"The first thing that came to mind after the title was the opening line. The whole story was created from that line. From there, I created the Space Cowboy, the Bullman, and the Stranger. In essence, ROaTNO was the return of the Space Cowboy. There is a reference to this by the Bullman in the second 'Three Cowboys' entry. The Space Cowboy was a concept I was always fascinated with and a mainstay of space Westerns. The Space Cowboy, to me was cooler than the concept of Space Pirates, Space Banditos, and Space Ninjas. You have one tough guy taking on the universe by doing whatever he pleases because there's no one to tell him not to do something. Nothing beats that. That really is what the Space Cowboy was and who the narrator wanted to be. He is the newbie and the seasoned explorer with wanderlust ingrained in his nature."

"It all starts with the narrator who introduces the situation in first person. The narrator is a complex case. He is never named, but he is the one telling the story, all of the stories. He's not an author surrogate. He isn't anyone. But he is both the Stranger and the Space Cowboy. And in part, he is also the Bullman. Not much is known about him other than he lives in a city on an island that is mostly foggy throughout the year and he has a friend named Lena and a few other uninteresting tidbits."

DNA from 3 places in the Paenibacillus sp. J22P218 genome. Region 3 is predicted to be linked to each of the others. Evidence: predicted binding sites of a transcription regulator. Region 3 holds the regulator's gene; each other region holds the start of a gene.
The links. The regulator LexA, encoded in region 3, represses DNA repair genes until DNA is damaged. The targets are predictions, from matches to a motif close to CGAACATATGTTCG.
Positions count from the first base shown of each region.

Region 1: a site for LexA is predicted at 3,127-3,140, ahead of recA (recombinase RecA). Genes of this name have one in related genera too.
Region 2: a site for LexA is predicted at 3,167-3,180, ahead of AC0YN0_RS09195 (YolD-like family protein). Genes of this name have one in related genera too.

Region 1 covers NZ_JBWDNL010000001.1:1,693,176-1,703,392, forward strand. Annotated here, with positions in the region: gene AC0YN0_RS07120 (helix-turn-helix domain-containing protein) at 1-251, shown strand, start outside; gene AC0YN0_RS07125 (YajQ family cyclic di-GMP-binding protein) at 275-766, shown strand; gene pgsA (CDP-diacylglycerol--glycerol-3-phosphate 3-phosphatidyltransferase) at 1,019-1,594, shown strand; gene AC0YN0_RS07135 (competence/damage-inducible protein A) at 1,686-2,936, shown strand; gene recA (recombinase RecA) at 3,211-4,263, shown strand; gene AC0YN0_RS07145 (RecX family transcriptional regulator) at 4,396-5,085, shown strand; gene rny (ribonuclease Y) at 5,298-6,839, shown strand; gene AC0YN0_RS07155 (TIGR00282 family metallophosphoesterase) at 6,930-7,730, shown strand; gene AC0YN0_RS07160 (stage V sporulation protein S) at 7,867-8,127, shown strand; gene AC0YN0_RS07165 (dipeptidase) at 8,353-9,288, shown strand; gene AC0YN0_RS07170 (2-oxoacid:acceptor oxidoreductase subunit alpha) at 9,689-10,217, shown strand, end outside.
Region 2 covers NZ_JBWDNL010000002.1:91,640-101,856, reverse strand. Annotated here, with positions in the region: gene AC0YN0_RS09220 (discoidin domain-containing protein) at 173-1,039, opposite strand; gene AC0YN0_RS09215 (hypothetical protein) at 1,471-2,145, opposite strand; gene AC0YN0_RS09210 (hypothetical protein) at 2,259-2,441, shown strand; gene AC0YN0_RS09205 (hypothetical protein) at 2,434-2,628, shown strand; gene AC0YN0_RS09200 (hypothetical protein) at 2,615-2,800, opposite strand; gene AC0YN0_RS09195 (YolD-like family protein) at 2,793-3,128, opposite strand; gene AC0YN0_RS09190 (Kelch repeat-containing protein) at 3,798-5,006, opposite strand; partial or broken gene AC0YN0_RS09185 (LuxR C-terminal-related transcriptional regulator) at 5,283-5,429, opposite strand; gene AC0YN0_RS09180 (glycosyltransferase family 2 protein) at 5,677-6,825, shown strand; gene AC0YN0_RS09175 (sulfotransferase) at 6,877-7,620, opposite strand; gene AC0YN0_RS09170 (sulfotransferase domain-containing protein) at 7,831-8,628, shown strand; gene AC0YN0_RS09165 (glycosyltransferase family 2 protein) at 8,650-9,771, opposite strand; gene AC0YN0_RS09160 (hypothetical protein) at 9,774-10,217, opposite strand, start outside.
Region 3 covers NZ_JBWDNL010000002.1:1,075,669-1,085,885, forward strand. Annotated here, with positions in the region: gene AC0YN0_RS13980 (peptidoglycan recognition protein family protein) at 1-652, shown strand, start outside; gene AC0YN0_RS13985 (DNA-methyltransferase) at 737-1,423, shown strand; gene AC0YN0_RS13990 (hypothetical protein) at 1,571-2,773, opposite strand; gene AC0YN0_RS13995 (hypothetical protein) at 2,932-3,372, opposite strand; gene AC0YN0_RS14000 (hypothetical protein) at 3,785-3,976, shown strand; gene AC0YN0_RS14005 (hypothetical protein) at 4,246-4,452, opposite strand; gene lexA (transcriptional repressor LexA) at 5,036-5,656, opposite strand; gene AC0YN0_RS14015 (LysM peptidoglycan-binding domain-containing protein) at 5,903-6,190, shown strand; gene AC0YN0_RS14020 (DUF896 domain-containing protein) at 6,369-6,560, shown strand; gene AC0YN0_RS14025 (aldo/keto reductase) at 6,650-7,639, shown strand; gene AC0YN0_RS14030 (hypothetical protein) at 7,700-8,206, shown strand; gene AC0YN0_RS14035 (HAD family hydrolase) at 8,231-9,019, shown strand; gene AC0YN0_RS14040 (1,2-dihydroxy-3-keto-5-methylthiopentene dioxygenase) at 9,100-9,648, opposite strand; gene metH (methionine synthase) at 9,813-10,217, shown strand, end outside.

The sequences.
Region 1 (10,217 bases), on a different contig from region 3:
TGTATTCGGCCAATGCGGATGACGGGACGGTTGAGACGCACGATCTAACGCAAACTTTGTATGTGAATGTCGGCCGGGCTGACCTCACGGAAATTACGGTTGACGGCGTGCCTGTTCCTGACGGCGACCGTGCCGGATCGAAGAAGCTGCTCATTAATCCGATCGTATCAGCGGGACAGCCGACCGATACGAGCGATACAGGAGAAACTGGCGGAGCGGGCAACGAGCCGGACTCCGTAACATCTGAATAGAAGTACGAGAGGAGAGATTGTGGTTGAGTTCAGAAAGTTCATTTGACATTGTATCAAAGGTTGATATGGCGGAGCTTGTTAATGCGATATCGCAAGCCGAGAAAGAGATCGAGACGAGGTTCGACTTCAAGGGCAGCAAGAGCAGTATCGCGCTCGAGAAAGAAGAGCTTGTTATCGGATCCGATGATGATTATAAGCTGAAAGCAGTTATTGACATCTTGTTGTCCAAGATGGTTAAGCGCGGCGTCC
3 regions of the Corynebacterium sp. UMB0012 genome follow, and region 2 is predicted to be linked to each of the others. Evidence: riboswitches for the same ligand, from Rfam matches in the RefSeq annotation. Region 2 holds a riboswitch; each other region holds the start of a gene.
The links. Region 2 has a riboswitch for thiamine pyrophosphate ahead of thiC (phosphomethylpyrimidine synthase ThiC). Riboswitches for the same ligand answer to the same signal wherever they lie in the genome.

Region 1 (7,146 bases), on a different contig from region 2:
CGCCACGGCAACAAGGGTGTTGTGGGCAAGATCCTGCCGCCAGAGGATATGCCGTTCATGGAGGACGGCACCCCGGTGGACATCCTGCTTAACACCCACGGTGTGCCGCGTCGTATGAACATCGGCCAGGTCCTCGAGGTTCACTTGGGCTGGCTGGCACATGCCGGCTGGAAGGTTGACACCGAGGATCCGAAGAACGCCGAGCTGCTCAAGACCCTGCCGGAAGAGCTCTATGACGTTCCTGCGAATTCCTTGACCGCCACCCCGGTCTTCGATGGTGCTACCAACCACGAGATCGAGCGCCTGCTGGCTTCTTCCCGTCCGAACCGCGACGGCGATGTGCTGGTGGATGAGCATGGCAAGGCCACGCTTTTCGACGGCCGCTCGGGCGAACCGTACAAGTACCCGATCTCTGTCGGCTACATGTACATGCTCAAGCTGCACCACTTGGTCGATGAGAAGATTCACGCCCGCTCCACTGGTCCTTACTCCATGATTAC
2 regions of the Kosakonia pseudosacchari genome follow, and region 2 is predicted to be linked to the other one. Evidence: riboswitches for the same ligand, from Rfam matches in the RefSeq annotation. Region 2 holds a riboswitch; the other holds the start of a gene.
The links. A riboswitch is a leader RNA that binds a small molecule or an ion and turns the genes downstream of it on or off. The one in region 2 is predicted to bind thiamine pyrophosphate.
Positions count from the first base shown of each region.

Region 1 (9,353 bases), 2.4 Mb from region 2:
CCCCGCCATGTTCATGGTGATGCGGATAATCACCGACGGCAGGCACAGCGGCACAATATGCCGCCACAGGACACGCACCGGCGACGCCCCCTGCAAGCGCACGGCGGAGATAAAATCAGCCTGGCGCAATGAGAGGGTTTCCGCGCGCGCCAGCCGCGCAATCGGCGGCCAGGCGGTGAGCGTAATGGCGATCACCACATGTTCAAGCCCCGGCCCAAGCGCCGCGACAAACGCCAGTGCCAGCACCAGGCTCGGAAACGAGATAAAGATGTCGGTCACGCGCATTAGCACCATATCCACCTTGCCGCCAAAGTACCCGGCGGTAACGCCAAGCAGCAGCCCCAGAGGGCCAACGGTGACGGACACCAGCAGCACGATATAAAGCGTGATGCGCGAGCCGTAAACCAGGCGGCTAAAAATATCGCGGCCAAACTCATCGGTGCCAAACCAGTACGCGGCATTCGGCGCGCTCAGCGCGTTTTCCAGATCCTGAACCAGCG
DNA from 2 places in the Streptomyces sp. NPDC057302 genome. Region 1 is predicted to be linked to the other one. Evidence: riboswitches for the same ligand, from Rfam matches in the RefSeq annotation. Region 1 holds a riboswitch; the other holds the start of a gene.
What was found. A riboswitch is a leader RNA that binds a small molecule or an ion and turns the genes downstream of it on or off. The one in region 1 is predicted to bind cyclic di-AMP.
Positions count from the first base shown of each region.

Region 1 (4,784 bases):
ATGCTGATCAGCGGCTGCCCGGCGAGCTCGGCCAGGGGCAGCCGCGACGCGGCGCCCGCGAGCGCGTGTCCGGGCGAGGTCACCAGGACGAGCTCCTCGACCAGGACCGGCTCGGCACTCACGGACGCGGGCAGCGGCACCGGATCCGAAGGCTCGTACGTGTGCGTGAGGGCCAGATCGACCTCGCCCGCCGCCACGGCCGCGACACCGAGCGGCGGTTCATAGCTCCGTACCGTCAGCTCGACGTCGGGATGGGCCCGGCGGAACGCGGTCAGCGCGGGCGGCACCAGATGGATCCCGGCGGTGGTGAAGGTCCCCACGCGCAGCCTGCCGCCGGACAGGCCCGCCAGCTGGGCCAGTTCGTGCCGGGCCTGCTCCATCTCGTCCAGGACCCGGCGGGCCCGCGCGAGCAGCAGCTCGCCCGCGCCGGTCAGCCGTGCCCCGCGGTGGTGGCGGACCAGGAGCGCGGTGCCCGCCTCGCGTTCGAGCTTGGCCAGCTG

The narrator was one of the less popular characters but he went on to appear in "Written Nothings" which filled the gap between Parts I and II of ROaTNO and also appears as the melancholic narrator in "Lore" whose depressive nature is also reflected in the post-WOM Bullman. The only character who previously shared this melancholic nature was the Stranger.

"The Stranger was named after L'Etranger by Albert Camus. I wanted a name that was enigmatic, yet at the same time, represented the question of whether or not anything meant anything. He is an extension of the narrator. The glitch in the program that gave rise to him, if I remember correctly, was a reference to the forum glitch where older threads started showing up under Last Post. That glitch is still here. He is brought back to life because of this glitch. He is a symbol of the forgotten past and the Space Cowboy was the symbol of the present. The Space Cowboy is a reiteration, just as some threads are reiterations, as some users are reiterations of the past users. People aren't as unique as they think themselves to be. Ideas are often recycled. But as long as you don't know, then it's still all new. That was what the juxtaposition of The Stranger and The Space Cowboy was."